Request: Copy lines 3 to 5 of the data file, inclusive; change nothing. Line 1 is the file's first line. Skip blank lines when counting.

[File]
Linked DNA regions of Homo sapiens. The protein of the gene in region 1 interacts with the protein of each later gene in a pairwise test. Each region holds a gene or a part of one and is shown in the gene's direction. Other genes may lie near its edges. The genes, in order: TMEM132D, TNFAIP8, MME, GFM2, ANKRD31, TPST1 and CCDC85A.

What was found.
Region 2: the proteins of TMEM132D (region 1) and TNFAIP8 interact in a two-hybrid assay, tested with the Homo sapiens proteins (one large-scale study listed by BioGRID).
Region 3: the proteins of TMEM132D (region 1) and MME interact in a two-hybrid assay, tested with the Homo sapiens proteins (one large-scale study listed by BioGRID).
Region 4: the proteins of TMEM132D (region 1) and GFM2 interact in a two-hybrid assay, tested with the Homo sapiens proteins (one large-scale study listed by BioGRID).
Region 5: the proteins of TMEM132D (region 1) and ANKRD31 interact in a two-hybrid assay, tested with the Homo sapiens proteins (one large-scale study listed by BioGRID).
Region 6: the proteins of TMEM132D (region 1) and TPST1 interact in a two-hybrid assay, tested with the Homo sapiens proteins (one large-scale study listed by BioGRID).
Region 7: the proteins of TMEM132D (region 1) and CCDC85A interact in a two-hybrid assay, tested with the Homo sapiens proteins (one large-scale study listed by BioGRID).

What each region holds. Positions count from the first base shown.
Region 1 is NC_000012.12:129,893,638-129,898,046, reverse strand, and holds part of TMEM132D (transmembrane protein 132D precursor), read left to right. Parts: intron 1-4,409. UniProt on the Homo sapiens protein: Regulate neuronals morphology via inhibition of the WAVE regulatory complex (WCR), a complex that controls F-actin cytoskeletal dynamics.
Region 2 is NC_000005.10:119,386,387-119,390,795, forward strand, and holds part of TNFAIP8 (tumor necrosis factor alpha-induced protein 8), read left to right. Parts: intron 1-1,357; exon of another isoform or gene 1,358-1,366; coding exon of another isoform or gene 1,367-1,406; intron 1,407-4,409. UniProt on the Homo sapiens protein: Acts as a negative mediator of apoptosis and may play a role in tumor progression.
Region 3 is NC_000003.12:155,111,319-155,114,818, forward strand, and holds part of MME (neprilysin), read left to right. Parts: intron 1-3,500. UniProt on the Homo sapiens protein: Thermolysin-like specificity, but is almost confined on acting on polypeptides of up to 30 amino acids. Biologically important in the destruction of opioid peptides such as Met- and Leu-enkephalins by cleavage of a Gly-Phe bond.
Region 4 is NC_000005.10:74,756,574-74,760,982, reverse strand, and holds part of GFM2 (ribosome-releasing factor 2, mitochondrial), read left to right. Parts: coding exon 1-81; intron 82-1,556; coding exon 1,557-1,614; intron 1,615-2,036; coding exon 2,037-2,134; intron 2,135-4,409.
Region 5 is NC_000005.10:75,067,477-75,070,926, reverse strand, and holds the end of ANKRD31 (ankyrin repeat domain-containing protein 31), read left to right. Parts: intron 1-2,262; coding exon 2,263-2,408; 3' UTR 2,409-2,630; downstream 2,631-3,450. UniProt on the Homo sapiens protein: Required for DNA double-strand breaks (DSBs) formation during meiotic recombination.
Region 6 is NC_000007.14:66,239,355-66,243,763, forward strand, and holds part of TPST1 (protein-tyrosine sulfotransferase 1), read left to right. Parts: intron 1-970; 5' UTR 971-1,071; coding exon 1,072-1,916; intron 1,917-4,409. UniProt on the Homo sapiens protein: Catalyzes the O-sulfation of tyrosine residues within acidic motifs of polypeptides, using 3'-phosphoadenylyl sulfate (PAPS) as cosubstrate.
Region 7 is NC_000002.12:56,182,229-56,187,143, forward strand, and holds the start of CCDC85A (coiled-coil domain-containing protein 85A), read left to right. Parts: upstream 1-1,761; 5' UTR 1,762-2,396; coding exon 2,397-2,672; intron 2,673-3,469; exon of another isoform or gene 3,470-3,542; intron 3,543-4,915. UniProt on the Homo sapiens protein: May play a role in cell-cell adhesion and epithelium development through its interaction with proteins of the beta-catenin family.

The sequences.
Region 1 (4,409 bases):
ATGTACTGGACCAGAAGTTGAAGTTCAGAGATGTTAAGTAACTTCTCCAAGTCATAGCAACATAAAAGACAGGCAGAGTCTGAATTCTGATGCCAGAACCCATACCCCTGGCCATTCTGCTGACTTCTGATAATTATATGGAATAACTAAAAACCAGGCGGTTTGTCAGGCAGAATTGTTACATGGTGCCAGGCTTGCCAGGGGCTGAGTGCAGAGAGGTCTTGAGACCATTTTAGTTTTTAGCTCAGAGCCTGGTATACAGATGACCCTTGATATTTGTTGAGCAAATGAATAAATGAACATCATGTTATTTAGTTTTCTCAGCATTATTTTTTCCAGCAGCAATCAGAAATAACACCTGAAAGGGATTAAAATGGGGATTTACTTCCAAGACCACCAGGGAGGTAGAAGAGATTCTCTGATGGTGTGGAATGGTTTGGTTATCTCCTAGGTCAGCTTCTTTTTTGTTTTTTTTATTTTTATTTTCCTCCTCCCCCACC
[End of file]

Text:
Region 2: the proteins of TMEM132D (region 1) and TNFAIP8 interact in a two-hybrid assay, tested with the Homo sapiens proteins (one large-scale study listed by BioGRID).
Region 3: the proteins of TMEM132D (region 1) and MME interact in a two-hybrid assay, tested with the Homo sapiens proteins (one large-scale study listed by BioGRID).
Region 4: the proteins of TMEM132D (region 1) and GFM2 interact in a two-hybrid assay, tested with the Homo sapiens proteins (one large-scale study listed by BioGRID).